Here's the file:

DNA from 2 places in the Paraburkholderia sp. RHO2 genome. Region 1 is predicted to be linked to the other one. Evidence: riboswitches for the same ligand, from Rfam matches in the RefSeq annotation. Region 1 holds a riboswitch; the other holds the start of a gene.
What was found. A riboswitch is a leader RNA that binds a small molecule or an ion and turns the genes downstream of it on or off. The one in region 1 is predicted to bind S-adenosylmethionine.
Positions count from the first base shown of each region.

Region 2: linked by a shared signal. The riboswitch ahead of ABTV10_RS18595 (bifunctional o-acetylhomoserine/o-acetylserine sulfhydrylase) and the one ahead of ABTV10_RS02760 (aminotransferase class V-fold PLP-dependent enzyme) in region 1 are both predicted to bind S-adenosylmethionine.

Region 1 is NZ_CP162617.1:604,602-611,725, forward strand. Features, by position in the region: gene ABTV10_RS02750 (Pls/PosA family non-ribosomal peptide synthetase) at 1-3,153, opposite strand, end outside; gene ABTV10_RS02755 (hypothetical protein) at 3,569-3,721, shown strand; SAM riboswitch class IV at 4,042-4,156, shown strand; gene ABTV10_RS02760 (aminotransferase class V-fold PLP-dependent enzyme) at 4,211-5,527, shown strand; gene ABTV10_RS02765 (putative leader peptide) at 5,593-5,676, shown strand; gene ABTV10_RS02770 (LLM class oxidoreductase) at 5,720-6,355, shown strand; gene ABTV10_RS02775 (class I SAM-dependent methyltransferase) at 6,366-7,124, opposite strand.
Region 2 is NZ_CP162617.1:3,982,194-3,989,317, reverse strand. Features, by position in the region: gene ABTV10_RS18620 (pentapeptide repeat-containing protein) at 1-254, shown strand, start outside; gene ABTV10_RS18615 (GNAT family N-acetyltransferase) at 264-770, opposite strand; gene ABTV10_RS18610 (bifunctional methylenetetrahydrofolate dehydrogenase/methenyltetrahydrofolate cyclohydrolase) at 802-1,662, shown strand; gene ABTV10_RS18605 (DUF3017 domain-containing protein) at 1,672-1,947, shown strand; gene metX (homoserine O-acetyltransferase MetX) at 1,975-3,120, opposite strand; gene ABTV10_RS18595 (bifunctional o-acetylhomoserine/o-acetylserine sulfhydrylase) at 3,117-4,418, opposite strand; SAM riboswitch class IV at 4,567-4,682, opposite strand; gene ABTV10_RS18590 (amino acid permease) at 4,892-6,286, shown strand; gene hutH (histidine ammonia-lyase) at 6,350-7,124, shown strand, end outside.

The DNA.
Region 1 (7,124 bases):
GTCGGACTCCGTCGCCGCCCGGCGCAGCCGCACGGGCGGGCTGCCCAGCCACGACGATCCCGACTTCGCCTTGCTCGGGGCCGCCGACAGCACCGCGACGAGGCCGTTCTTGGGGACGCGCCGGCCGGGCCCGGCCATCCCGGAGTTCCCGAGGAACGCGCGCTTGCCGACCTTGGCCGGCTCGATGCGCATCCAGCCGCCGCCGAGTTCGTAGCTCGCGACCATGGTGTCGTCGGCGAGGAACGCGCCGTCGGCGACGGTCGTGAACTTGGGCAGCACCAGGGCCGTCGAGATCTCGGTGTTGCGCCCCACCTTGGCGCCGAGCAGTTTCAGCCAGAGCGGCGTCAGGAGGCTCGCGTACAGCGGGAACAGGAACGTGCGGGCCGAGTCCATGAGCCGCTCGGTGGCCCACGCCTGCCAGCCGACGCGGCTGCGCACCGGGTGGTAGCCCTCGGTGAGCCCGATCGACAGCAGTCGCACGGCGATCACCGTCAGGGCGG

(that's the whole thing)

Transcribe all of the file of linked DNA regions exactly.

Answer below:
DNA from 2 places in the Paraburkholderia sp. RHO2 genome. Region 1 is predicted to be linked to the other one. Evidence: riboswitches for the same ligand, from Rfam matches in the RefSeq annotation. Region 1 holds a riboswitch; the other holds the start of a gene.
What was found. A riboswitch is a leader RNA that binds a small molecule or an ion and turns the genes downstream of it on or off. The one in region 1 is predicted to bind S-adenosylmethionine.
Positions count from the first base shown of each region.

Region 2: linked by a shared signal. The riboswitch ahead of ABTV10_RS18595 (bifunctional o-acetylhomoserine/o-acetylserine sulfhydrylase) and the one ahead of ABTV10_RS02760 (aminotransferase class V-fold PLP-dependent enzyme) in region 1 are both predicted to bind S-adenosylmethionine.

Region 1 is NZ_CP162617.1:604,602-611,725, forward strand. Features, by position in the region: gene ABTV10_RS02750 (Pls/PosA family non-ribosomal peptide synthetase) at 1-3,153, opposite strand, end outside; gene ABTV10_RS02755 (hypothetical protein) at 3,569-3,721, shown strand; SAM riboswitch class IV at 4,042-4,156, shown strand; gene ABTV10_RS02760 (aminotransferase class V-fold PLP-dependent enzyme) at 4,211-5,527, shown strand; gene ABTV10_RS02765 (putative leader peptide) at 5,593-5,676, shown strand; gene ABTV10_RS02770 (LLM class oxidoreductase) at 5,720-6,355, shown strand; gene ABTV10_RS02775 (class I SAM-dependent methyltransferase) at 6,366-7,124, opposite strand.
Region 2 is NZ_CP162617.1:3,982,194-3,989,317, reverse strand. Features, by position in the region: gene ABTV10_RS18620 (pentapeptide repeat-containing protein) at 1-254, shown strand, start outside; gene ABTV10_RS18615 (GNAT family N-acetyltransferase) at 264-770, opposite strand; gene ABTV10_RS18610 (bifunctional methylenetetrahydrofolate dehydrogenase/methenyltetrahydrofolate cyclohydrolase) at 802-1,662, shown strand; gene ABTV10_RS18605 (DUF3017 domain-containing protein) at 1,672-1,947, shown strand; gene metX (homoserine O-acetyltransferase MetX) at 1,975-3,120, opposite strand; gene ABTV10_RS18595 (bifunctional o-acetylhomoserine/o-acetylserine sulfhydrylase) at 3,117-4,418, opposite strand; SAM riboswitch class IV at 4,567-4,682, opposite strand; gene ABTV10_RS18590 (amino acid permease) at 4,892-6,286, shown strand; gene hutH (histidine ammonia-lyase) at 6,350-7,124, shown strand, end outside.

The DNA.
Region 1 (7,124 bases):
GTCGGACTCCGTCGCCGCCCGGCGCAGCCGCACGGGCGGGCTGCCCAGCCACGACGATCCCGACTTCGCCTTGCTCGGGGCCGCCGACAGCACCGCGACGAGGCCGTTCTTGGGGACGCGCCGGCCGGGCCCGGCCATCCCGGAGTTCCCGAGGAACGCGCGCTTGCCGACCTTGGCCGGCTCGATGCGCATCCAGCCGCCGCCGAGTTCGTAGCTCGCGACCATGGTGTCGTCGGCGAGGAACGCGCCGTCGGCGACGGTCGTGAACTTGGGCAGCACCAGGGCCGTCGAGATCTCGGTGTTGCGCCCCACCTTGGCGCCGAGCAGTTTCAGCCAGAGCGGCGTCAGGAGGCTCGCGTACAGCGGGAACAGGAACGTGCGGGCCGAGTCCATGAGCCGCTCGGTGGCCCACGCCTGCCAGCCGACGCGGCTGCGCACCGGGTGGTAGCCCTCGGTGAGCCCGATCGACAGCAGTCGCACGGCGATCACCGTCAGGGCGG